But like e-mail, which has made person-to-person contact possible-a new spatial version of the intimacy of yore-virtually if not visually, will the dreams and aspirations come true too, given the cyclical nature of the city’s history?

Chandrababu Naidu is trying. His Vision 2020 for Andhra Pradesh aims at an annual industrial growth of 10 per cent and the eradication of poverty by 2005. But unlike earlier plans, Naidu’s blueprint has little political content and a high degree of corporate content. And like Cyberabad, its fulcrum lies in the future, and its Vilayat is the US of A.

Again, this was no Nehru-Mahalonobis effort; it wasn’t written by politicians or academicians. It was produced by the New York-based consultancy firm McKinsey. The language is totally different from any other Plan documents: no egalitarian proclamations, no talk about bridging the gap between rich and poor, no mention of redistribution of wealth and assets. Rather, it reads like a PC manual. Fragments of this and fragments of that. Do’s and Don’ts. Instead of a search engine, the document has growth engines.

There is a flow chart to achieve the desired results. "Clusters of growth" will be established and connected to "growth corridors" based on the natural and historical strengths of each region. The corporatisation of the government is reflected even in the way the chief minister conducts his business meetings: a business breakfast or lunch every day where people brief the CM; decisions are taken then and there.

But can a state be reduced to a corporation? Is this a form of social Darwinism that we are seeing here? What will happen to the majority who cannot cope with the pressure of catching up? The document talks only about the future for people who can be successful. It has no space for failures. The language is a cold scalpel that does not envisage any dissent.

View Cyberabad in this context now. The entry barrier to the city is going to be the level of technical capability the people can achieve. Not merely in terms of computer programming but also language proficiency. Even to work at the bottom end of the IT segment-medical transcription-one needs to understand not just English, but the accents of various American regions. The grunts of the midwest, the southern drawl must be deciphered.

What is obviously being overlooked is the redefinition of the individual in this "future as Utopia". If Lord Macaulay had spoken of a class of persons, Indian in blood and colour, but English in taste, opinions, morals, and intellect; and Marx of the capitalist as Faust’s ‘mechanical man’, there is now an impersonal "Economic Citizen" who resides wholly inside financial capital markets, transnational companies and cyberspace. But the dark horses of the past continue to haunt this global vision in the form of fundamentalism, search for a highly localised identity and it may even lead to neo-xenophobia. Then the interplay between the visions of the past-be it Ram rajya or Nizam’s rule or East India Company-can overtake the future.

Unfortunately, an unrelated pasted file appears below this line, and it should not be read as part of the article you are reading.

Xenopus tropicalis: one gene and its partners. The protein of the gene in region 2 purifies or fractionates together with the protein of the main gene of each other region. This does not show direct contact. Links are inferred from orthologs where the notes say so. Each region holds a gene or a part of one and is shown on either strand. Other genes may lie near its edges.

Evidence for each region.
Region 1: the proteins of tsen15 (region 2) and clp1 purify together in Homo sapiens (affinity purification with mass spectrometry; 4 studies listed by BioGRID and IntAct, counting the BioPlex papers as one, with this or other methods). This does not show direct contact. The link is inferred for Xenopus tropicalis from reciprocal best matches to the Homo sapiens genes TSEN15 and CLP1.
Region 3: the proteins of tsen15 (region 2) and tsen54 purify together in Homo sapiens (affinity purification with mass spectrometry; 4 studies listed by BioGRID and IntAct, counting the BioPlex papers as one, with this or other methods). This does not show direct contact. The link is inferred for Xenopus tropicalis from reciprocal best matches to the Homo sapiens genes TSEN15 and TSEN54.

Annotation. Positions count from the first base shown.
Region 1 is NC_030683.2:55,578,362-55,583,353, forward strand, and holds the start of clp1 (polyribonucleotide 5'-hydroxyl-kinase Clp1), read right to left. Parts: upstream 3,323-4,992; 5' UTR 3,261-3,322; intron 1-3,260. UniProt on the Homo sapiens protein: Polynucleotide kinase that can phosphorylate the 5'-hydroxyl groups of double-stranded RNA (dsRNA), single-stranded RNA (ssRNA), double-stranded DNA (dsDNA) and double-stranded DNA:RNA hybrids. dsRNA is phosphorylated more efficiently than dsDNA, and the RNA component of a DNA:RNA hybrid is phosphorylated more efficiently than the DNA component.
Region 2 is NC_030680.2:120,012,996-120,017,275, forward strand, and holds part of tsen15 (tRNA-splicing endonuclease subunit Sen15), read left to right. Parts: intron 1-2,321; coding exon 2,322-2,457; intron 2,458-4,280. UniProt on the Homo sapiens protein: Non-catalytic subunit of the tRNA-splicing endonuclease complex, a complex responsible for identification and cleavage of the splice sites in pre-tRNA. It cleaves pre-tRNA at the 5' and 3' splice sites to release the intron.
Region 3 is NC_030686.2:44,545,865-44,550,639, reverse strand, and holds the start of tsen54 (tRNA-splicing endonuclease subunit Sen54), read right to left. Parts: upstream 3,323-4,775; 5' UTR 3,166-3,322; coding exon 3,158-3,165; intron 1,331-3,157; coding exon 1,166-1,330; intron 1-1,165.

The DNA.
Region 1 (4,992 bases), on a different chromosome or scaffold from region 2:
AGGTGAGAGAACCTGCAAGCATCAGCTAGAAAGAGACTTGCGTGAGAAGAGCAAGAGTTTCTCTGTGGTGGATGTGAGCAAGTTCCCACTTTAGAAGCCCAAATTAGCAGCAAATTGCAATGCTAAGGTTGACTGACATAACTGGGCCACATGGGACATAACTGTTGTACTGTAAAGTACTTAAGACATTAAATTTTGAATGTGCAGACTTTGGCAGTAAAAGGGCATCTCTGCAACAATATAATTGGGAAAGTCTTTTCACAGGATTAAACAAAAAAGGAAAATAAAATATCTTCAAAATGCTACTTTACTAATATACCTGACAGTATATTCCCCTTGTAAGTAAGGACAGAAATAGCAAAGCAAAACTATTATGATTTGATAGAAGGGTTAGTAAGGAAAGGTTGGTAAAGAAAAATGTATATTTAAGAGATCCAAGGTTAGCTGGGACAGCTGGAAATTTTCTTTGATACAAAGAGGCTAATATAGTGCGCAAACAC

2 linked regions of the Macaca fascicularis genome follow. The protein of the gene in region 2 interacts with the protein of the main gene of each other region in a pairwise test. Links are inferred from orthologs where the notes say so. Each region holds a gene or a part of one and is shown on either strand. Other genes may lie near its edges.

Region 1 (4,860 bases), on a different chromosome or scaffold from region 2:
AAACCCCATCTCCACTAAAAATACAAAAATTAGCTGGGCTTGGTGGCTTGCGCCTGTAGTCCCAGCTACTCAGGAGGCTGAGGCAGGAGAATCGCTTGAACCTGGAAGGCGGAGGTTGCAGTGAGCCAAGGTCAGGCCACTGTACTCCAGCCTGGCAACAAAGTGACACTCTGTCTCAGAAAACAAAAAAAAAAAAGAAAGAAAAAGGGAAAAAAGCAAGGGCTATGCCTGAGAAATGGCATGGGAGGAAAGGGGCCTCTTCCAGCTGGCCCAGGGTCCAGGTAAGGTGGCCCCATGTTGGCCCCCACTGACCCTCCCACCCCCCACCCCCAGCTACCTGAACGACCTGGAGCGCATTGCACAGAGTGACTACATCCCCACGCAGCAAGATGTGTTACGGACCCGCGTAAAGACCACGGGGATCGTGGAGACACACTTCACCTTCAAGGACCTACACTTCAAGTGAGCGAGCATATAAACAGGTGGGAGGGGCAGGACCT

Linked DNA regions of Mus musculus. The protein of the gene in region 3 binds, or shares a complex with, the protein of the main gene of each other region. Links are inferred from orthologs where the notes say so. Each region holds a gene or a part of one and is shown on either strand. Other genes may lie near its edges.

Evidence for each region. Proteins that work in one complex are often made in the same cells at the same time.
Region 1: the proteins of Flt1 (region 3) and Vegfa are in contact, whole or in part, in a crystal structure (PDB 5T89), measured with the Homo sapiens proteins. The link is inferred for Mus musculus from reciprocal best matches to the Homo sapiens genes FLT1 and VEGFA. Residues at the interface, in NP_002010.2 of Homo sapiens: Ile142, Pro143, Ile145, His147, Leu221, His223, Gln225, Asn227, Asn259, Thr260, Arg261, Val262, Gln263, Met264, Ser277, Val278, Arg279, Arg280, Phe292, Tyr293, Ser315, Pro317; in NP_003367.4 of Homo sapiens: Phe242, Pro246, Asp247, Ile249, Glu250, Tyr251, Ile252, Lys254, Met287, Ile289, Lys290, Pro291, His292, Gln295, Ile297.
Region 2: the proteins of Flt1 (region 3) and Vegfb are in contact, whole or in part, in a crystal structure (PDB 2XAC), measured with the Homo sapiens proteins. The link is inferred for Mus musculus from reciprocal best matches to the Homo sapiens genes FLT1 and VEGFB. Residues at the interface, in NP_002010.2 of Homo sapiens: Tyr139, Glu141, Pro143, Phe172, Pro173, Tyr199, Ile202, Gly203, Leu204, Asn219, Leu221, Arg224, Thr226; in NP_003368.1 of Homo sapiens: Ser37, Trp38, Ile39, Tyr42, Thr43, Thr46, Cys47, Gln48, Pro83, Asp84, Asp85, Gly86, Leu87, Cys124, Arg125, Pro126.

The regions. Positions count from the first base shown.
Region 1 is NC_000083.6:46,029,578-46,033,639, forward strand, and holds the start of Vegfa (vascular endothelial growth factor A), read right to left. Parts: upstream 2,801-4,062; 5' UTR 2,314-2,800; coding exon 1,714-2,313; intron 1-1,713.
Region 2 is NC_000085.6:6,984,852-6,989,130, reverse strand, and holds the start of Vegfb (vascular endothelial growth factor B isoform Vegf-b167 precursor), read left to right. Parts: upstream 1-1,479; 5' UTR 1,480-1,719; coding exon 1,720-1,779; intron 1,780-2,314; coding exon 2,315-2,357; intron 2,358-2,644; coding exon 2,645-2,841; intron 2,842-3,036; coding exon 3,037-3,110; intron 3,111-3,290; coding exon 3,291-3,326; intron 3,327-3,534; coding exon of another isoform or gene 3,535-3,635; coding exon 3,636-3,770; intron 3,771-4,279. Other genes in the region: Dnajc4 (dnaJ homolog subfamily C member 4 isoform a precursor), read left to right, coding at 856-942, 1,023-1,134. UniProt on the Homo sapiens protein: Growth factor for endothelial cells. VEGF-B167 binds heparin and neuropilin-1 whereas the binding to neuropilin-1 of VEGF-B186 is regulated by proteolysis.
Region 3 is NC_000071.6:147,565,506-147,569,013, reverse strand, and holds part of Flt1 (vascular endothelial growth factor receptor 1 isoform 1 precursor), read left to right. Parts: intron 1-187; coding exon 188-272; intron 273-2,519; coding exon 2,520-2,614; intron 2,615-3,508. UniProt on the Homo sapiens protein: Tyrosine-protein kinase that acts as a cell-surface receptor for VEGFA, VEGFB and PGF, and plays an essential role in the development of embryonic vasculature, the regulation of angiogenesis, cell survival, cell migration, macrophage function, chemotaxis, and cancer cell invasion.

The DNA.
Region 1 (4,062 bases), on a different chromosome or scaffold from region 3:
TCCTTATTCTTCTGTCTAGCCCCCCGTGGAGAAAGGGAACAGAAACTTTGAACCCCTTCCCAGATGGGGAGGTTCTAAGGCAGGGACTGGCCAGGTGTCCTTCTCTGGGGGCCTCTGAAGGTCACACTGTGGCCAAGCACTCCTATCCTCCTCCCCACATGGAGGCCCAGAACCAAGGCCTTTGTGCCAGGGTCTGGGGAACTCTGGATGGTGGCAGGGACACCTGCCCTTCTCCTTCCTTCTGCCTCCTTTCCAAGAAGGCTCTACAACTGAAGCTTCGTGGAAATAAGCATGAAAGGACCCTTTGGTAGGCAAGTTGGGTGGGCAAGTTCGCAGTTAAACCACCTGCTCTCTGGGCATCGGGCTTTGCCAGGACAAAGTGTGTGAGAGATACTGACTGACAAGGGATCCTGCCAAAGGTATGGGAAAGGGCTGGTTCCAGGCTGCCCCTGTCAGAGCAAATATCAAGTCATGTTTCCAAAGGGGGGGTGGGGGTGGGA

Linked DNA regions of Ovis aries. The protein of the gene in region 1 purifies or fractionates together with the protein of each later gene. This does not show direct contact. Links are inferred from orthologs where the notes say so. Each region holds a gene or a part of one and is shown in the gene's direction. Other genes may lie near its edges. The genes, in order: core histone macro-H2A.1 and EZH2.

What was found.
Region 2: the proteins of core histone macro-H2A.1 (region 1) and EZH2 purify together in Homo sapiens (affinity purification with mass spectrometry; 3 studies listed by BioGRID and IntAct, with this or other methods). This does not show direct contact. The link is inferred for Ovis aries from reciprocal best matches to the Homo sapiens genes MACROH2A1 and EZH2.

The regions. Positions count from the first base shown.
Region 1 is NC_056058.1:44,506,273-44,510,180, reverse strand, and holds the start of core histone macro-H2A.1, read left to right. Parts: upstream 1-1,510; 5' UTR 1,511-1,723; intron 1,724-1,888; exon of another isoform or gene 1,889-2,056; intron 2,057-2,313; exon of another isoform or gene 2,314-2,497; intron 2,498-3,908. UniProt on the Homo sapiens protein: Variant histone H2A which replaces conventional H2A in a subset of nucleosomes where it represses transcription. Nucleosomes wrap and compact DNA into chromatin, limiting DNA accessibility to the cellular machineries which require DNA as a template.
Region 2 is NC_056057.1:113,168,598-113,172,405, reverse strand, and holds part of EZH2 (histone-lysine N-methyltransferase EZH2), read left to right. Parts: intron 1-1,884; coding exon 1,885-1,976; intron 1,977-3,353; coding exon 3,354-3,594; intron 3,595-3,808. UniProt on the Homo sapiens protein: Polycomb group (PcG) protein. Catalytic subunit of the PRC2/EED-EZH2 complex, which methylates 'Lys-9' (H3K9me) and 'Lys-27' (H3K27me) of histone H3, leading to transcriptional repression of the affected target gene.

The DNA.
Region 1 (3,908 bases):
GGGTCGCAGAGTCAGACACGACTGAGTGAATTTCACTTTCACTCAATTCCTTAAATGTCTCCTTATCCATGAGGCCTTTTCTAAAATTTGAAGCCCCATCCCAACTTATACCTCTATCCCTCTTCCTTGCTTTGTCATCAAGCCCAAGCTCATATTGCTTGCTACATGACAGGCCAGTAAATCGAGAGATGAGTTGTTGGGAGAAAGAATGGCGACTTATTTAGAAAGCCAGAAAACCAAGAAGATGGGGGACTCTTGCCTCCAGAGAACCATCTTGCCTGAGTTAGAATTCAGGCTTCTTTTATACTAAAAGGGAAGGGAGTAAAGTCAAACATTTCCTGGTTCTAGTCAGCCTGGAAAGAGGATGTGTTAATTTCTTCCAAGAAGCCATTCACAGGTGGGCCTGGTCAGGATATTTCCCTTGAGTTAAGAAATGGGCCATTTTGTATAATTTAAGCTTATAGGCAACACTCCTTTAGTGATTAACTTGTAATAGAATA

Jean Baudrillard describes the mystique of Gross National Product as a collective bluff on the part of modern societies. "(It) is an operation of ‘white magic’ on the figures which in reality conceals a ‘black magic’ of collective bewitchment. Nothing enters national accounts except factors which are visible and measurable by the criteria of economic rationality. Research, culture and women’s domestic labour are all excluded from these accounts." Just as medieval society was balanced on God and the Devil, according to Baudrillard, ours is balanced on consumption and its denunciation. "Our magic is white. No heresy is possible any longer in a state of affluence."

The bleakness of this white magic is apparent when you look at Living in the Future as a mere function of time. We know that space is limited; so are resources. We know that the earth is a common inheritance and every section of humanity as well as all other living beings have an inalienable right to dwell on her and also the duty to know that she cannot withstand this notion of growth. She already moans at the temporalising of her wonderful space. "It’s very far; six hours," is the sentence that has replaced "It’s very far; 30,000 miles". Surface travelling created a sense of belonging to space. With that being increasingly replaced by air or underground, only time is seen as the guiding principle. Unfortunately Naidu thinks only in terms of future, gdp and white magic. But what about the dark magic called the anger of the people who cannot get into his hi-tech city?